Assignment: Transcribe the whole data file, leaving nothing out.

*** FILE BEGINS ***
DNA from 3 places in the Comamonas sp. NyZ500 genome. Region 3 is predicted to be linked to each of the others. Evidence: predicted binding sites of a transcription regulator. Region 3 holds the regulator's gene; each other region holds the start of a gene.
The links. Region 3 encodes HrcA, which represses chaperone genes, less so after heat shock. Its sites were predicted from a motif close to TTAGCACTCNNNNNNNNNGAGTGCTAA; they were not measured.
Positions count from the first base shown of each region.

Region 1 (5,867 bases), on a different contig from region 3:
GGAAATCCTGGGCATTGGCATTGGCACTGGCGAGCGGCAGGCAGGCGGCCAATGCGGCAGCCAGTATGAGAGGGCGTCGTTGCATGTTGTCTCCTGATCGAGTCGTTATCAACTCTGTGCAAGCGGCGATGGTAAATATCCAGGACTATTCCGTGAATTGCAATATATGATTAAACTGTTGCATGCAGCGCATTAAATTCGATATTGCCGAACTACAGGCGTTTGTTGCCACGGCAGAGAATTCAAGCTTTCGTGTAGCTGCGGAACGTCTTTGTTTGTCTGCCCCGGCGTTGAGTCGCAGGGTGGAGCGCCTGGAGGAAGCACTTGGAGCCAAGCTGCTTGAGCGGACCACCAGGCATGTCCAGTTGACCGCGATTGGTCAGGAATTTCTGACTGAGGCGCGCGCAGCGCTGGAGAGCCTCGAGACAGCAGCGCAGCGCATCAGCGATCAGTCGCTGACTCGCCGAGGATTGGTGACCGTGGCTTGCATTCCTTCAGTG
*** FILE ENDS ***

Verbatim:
DNA from 3 places in the Comamonas sp. NyZ500 genome. Region 3 is predicted to be linked to each of the others. Evidence: predicted binding sites of a transcription regulator. Region 3 holds the regulator's gene; each other region holds the start of a gene.
The links. Region 3 encodes HrcA, which represses chaperone genes, less so after heat shock. Its sites were predicted from a motif close to TTAGCACTCNNNNNNNNNGAGTGCTAA; they were not measured.
Positions count from the first base shown of each region.

Region 1 (5,867 bases), on a different contig from region 3:
GGAAATCCTGGGCATTGGCATTGGCACTGGCGAGCGGCAGGCAGGCGGCCAATGCGGCAGCCAGTATGAGAGGGCGTCGTTGCATGTTGTCTCCTGATCGAGTCGTTATCAACTCTGTGCAAGCGGCGATGGTAAATATCCAGGACTATTCCGTGAATTGCAATATATGATTAAACTGTTGCATGCAGCGCATTAAATTCGATATTGCCGAACTACAGGCGTTTGTTGCCACGGCAGAGAATTCAAGCTTTCGTGTAGCTGCGGAACGTCTTTGTTTGTCTGCCCCGGCGTTGAGTCGCAGGGTGGAGCGCCTGGAGGAAGCACTTGGAGCCAAGCTGCTTGAGCGGACCACCAGGCATGTCCAGTTGACCGCGATTGGTCAGGAATTTCTGACTGAGGCGCGCGCAGCGCTGGAGAGCCTCGAGACAGCAGCGCAGCGCATCAGCGATCAGTCGCTGACTCGCCGAGGATTGGTGACCGTGGCTTGCATTCCTTCAGTG